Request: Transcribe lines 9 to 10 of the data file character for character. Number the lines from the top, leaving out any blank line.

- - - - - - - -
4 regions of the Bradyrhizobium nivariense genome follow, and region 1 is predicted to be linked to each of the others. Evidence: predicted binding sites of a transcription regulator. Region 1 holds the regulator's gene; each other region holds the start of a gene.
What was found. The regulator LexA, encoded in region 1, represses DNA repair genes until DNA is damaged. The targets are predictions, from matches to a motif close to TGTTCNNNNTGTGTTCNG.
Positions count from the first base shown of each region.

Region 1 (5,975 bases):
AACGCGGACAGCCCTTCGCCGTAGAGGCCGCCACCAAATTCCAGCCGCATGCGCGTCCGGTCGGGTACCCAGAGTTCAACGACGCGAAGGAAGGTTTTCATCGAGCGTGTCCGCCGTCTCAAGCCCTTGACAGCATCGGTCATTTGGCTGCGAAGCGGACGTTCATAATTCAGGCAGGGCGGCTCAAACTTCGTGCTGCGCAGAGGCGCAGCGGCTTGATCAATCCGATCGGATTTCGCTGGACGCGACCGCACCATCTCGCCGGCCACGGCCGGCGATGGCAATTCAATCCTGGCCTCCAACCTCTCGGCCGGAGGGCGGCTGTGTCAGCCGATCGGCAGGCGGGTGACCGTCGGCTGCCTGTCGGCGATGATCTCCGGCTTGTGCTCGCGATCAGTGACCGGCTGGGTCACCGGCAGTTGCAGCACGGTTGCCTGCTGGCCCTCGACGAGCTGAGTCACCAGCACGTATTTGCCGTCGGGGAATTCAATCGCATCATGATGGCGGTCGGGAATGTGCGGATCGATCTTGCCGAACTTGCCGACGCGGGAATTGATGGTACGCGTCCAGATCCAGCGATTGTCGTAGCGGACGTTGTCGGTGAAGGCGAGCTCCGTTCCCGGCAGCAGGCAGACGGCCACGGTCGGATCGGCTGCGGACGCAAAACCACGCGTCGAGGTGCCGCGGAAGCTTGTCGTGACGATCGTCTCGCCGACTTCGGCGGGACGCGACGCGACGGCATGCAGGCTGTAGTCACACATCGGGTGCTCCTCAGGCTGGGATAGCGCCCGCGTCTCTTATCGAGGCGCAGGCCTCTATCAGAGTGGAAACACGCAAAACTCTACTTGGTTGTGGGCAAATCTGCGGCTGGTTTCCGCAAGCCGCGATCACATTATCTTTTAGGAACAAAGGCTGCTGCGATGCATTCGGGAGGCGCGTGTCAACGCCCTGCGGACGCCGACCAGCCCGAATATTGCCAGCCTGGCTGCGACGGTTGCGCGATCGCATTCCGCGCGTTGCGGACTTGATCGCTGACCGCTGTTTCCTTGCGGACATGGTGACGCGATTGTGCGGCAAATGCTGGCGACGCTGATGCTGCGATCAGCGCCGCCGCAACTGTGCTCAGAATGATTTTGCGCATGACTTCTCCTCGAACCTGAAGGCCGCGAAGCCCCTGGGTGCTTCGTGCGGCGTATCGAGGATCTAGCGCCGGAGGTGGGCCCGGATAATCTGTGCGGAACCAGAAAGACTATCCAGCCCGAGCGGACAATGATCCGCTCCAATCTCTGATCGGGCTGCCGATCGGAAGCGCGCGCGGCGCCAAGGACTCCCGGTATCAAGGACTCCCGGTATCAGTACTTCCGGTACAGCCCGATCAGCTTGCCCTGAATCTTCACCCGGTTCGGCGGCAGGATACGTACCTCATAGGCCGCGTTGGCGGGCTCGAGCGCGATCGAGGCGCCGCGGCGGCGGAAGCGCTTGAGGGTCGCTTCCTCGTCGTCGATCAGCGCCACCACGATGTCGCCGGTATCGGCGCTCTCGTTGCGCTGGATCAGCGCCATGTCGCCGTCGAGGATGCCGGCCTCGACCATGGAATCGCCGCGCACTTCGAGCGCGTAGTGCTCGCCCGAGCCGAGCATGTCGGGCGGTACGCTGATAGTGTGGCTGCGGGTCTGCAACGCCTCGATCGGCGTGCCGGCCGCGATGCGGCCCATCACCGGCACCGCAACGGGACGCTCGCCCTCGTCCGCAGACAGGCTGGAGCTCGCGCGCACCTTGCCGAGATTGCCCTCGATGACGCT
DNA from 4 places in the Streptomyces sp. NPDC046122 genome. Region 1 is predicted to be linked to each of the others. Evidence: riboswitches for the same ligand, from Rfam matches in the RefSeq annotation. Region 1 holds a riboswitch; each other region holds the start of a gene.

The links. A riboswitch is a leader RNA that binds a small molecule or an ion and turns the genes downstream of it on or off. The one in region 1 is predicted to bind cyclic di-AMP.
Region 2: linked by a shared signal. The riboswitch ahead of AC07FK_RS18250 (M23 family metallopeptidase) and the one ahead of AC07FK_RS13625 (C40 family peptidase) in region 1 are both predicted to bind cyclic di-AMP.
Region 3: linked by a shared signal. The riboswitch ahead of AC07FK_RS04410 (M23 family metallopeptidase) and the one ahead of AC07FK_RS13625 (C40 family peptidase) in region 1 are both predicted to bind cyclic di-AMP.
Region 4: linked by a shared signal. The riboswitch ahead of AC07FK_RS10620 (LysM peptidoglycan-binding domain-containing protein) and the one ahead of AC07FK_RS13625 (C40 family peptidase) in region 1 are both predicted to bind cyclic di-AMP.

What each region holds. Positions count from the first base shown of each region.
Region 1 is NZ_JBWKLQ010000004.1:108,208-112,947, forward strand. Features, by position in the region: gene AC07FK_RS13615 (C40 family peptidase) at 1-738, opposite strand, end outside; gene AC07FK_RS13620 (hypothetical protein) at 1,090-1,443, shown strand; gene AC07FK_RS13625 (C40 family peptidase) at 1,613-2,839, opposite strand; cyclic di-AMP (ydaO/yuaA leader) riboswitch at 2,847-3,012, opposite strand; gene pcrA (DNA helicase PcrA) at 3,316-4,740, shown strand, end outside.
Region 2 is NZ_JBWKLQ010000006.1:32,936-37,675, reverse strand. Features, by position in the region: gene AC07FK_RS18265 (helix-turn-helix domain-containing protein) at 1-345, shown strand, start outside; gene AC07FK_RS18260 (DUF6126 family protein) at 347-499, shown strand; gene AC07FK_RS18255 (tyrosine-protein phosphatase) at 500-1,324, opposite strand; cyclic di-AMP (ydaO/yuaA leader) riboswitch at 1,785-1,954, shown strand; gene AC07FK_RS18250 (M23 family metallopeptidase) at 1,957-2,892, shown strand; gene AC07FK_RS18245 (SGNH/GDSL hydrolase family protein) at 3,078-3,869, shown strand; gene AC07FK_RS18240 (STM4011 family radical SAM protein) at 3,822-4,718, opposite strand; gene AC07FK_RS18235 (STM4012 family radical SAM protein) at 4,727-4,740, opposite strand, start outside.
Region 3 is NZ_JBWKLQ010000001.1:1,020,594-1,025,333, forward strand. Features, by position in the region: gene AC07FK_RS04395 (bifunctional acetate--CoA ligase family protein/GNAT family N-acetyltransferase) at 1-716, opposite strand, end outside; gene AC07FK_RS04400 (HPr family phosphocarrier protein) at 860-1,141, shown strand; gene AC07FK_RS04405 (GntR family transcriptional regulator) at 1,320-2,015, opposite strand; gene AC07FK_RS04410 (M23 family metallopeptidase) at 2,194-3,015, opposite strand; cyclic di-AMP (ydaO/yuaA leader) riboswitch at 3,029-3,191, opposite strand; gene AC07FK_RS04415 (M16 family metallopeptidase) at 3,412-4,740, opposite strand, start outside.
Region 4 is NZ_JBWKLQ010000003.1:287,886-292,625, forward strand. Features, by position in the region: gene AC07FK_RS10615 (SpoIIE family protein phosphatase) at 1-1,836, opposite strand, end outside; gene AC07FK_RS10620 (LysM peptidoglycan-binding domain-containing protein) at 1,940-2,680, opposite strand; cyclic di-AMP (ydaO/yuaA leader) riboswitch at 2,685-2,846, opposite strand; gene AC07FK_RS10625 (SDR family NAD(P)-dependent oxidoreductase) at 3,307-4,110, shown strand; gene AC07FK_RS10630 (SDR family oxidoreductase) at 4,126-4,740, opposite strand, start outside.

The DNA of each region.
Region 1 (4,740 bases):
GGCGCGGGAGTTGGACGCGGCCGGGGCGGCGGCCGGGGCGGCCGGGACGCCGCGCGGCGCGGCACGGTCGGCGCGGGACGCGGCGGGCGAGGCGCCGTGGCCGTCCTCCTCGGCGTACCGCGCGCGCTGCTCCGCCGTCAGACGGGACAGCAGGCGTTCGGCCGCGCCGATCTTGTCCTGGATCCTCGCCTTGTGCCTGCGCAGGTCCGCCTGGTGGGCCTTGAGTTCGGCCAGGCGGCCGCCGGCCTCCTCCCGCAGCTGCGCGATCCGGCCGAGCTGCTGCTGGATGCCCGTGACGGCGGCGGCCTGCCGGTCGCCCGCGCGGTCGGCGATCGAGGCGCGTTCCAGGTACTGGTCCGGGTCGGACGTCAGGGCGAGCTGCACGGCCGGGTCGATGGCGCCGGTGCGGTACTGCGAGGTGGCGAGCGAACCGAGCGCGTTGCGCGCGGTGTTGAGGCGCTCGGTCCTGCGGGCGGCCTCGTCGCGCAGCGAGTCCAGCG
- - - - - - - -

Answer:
Region 3: linked by a shared signal. The riboswitch ahead of AC07FK_RS04410 (M23 family metallopeptidase) and the one ahead of AC07FK_RS13625 (C40 family peptidase) in region 1 are both predicted to bind cyclic di-AMP.
Region 4: linked by a shared signal. The riboswitch ahead of AC07FK_RS10620 (LysM peptidoglycan-binding domain-containing protein) and the one ahead of AC07FK_RS13625 (C40 family peptidase) in region 1 are both predicted to bind cyclic di-AMP.